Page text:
- Pack the right stuff. You’ll need high-SPF sunscreen, breathable long-sleeved shirts, shorts, and pants with added SPF protection, and hats to protect your head and face from the intense sun rays on the islands. If you plan to snorkel, surf, or dive (especially in the cooler dry season), you may want a wetsuit. Many cruises and excursion boats provide these.
- If visiting protected areas, you need a guide. The GNPD (Galapagos National Park Directorate) requires visitors to be accompanied with a naturalist guide they’ve authorized when going into the protected areas of the islands. This is really a bonus, as your guide will be able to point out unique wildlife and land formations while sharing facts and information with you.
- Don’t feed the wildlife. It can be tempting to offer a bit of your sandwich or chips to the wildlife around the islands, but it’s strictly off-limits. Feeding the reptiles, birds, and marine life around the islands can cause serious health problems and safety issues for you. Avoid feeding the wildlife while you’re on the islands.
- Leave everything as you found it. Don’t litter or bring natural souvenirs back home with you from the islands. Lava rock, black coral, shells, driftwood, vegetation, and animal bones may seem like tempting souvenirs to take, but it’s illegal and will cause you problems at airport security. Leave everything as you found it and take nothing with you that wasn’t purchased.
So, What’s the Best Time to Visit the Galapagos Islands?
Overall, the best time to visit Galapagos Islands is between December and May, with late January to May being the absolute best time to go.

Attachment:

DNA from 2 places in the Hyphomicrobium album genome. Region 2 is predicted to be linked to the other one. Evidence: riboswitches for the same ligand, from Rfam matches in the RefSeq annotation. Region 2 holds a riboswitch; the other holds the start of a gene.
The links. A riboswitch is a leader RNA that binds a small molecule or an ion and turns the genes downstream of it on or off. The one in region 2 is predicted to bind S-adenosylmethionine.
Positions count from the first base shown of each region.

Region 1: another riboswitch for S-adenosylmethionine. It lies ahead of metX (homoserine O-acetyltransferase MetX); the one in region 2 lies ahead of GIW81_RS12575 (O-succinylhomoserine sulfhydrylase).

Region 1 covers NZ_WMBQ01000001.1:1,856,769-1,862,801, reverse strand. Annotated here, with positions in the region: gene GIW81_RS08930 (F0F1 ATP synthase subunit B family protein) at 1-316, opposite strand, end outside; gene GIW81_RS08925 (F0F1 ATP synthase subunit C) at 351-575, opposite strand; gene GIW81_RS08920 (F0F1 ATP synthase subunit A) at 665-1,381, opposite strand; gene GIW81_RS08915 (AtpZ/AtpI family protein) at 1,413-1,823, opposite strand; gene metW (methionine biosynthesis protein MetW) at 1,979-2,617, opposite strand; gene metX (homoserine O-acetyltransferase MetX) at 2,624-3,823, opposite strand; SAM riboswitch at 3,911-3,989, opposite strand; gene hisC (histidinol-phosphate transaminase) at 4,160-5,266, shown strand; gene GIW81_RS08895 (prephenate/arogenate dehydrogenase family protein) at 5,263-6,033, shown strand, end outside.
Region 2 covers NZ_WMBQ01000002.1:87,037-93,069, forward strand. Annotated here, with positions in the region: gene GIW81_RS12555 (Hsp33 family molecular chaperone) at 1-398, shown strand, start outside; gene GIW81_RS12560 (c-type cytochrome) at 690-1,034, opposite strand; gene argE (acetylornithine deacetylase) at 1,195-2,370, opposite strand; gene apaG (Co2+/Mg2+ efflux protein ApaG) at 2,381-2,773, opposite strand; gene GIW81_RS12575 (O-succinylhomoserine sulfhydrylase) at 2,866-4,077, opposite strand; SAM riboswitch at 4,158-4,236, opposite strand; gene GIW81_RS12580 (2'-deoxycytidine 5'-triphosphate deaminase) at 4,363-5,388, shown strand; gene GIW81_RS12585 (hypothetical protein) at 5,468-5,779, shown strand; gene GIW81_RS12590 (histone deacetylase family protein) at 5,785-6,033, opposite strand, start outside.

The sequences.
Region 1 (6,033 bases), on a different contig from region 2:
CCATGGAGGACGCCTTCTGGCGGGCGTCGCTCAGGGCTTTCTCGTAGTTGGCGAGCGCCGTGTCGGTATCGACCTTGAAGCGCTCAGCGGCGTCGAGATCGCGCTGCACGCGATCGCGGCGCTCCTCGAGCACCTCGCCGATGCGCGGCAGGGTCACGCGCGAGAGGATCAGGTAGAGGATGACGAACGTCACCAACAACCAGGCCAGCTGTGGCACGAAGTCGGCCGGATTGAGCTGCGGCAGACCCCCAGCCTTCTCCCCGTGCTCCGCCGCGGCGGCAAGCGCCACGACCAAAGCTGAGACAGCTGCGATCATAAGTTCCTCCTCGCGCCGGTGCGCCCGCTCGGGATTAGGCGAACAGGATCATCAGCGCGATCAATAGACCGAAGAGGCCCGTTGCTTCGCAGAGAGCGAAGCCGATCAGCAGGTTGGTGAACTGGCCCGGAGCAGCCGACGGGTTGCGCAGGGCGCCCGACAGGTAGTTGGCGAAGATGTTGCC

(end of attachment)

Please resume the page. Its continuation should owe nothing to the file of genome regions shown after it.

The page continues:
You’ll get near-ideal weather with brief afternoon showers, lush greenery around the islands, and the most active wildlife on the islands to observe. The waters are warm for snorkeling, swimming, and diving and it’s peak season for the islands.
It’s a great time to go!
The Cheapest Time to Go
The best time to visit Galapagos on a budget is during the month of September. This is when you’ll find the year’s lowest rates on flights, hotels, and cruises around the islands as the number of visitors takes a nosedive at the end of the summer season.
The Least Busy Time to Go
The best time to visit Galapagos without big crowds is from September to November. This is the end of the dry season, so things are a little parched and wildlife isn’t quite as active as during the wetter months of the year.
You’ll still have the opportunity to spot blue-footed and Nazca boobies, sea lion and seal mating season, and their cute pups!
The Worst Time to Go
Keep the worst times to visit in mind as you plan your stay — the dry season, especially October-November, isn’t great if you want lush vegetation and the most active wildlife.
December to mid-January and July-August aren’t ideal if you’re looking for great deals on flights, cruises, and hotels. Avoid June-November if you’re planning to take a cruise and tend to get seasick, as the seas are rougher at this time of year.
With endless wildlife spotting opportunities, inviting seas filled with marine animals small and large, gorgeous landscapes with beaches and volcanoes, and tons of activities on and off land, the Galapagos Islands are an immersive experience for even the most seasoned travelers.
If you want to experience the natural beauty and rare species of these equatorial islands that have sparked thousands of scientific discoveries through the centuries, this is where you need to go.
Just make sure to follow the rules put in place for the safety of the wildlife, the islands, and you! Check out these helpful travel guides next to learn more about planning the island or South American trip of a lifetime: